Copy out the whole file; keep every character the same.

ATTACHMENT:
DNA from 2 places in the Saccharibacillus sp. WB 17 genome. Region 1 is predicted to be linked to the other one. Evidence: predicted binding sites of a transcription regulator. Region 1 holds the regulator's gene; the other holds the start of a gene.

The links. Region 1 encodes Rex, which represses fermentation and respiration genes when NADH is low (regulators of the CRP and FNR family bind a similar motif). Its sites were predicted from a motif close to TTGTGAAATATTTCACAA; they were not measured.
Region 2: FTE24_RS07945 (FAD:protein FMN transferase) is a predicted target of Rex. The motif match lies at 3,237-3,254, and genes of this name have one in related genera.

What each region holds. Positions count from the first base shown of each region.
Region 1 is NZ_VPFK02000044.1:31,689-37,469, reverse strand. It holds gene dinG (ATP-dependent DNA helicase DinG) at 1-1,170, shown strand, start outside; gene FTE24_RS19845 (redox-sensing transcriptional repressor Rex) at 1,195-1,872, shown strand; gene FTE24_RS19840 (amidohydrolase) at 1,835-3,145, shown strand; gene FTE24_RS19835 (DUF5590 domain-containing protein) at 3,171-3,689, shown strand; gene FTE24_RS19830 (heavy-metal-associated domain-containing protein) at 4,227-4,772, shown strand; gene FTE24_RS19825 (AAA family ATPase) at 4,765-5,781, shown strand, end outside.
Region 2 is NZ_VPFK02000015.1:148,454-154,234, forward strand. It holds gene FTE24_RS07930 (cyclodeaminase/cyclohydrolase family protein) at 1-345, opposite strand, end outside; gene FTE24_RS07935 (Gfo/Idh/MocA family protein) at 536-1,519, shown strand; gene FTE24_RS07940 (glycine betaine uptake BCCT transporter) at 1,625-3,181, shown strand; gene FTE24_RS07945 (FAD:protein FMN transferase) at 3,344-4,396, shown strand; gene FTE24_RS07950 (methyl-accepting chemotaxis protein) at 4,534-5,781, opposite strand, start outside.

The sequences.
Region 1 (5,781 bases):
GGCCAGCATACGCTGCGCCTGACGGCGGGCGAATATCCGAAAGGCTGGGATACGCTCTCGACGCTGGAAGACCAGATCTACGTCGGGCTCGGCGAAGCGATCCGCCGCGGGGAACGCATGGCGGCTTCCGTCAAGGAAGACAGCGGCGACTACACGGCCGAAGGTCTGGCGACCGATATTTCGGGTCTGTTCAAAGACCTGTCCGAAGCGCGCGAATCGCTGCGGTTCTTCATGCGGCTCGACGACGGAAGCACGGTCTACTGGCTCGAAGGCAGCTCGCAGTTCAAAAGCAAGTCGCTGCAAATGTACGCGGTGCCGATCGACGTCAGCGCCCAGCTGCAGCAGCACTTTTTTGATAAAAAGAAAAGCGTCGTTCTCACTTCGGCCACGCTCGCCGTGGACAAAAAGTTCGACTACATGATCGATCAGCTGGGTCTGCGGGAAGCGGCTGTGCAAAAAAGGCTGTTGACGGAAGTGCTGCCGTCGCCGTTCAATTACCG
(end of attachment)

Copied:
DNA from 2 places in the Saccharibacillus sp. WB 17 genome. Region 1 is predicted to be linked to the other one. Evidence: predicted binding sites of a transcription regulator. Region 1 holds the regulator's gene; the other holds the start of a gene.

The links. Region 1 encodes Rex, which represses fermentation and respiration genes when NADH is low (regulators of the CRP and FNR family bind a similar motif). Its sites were predicted from a motif close to TTGTGAAATATTTCACAA; they were not measured.
Region 2: FTE24_RS07945 (FAD:protein FMN transferase) is a predicted target of Rex. The motif match lies at 3,237-3,254, and genes of this name have one in related genera.

What each region holds. Positions count from the first base shown of each region.
Region 1 is NZ_VPFK02000044.1:31,689-37,469, reverse strand. It holds gene dinG (ATP-dependent DNA helicase DinG) at 1-1,170, shown strand, start outside; gene FTE24_RS19845 (redox-sensing transcriptional repressor Rex) at 1,195-1,872, shown strand; gene FTE24_RS19840 (amidohydrolase) at 1,835-3,145, shown strand; gene FTE24_RS19835 (DUF5590 domain-containing protein) at 3,171-3,689, shown strand; gene FTE24_RS19830 (heavy-metal-associated domain-containing protein) at 4,227-4,772, shown strand; gene FTE24_RS19825 (AAA family ATPase) at 4,765-5,781, shown strand, end outside.
Region 2 is NZ_VPFK02000015.1:148,454-154,234, forward strand. It holds gene FTE24_RS07930 (cyclodeaminase/cyclohydrolase family protein) at 1-345, opposite strand, end outside; gene FTE24_RS07935 (Gfo/Idh/MocA family protein) at 536-1,519, shown strand; gene FTE24_RS07940 (glycine betaine uptake BCCT transporter) at 1,625-3,181, shown strand; gene FTE24_RS07945 (FAD:protein FMN transferase) at 3,344-4,396, shown strand; gene FTE24_RS07950 (methyl-accepting chemotaxis protein) at 4,534-5,781, opposite strand, start outside.

The sequences.
Region 1 (5,781 bases):
GGCCAGCATACGCTGCGCCTGACGGCGGGCGAATATCCGAAAGGCTGGGATACGCTCTCGACGCTGGAAGACCAGATCTACGTCGGGCTCGGCGAAGCGATCCGCCGCGGGGAACGCATGGCGGCTTCCGTCAAGGAAGACAGCGGCGACTACACGGCCGAAGGTCTGGCGACCGATATTTCGGGTCTGTTCAAAGACCTGTCCGAAGCGCGCGAATCGCTGCGGTTCTTCATGCGGCTCGACGACGGAAGCACGGTCTACTGGCTCGAAGGCAGCTCGCAGTTCAAAAGCAAGTCGCTGCAAATGTACGCGGTGCCGATCGACGTCAGCGCCCAGCTGCAGCAGCACTTTTTTGATAAAAAGAAAAGCGTCGTTCTCACTTCGGCCACGCTCGCCGTGGACAAAAAGTTCGACTACATGATCGATCAGCTGGGTCTGCGGGAAGCGGCTGTGCAAAAAAGGCTGTTGACGGAAGTGCTGCCGTCGCCGTTCAATTACCG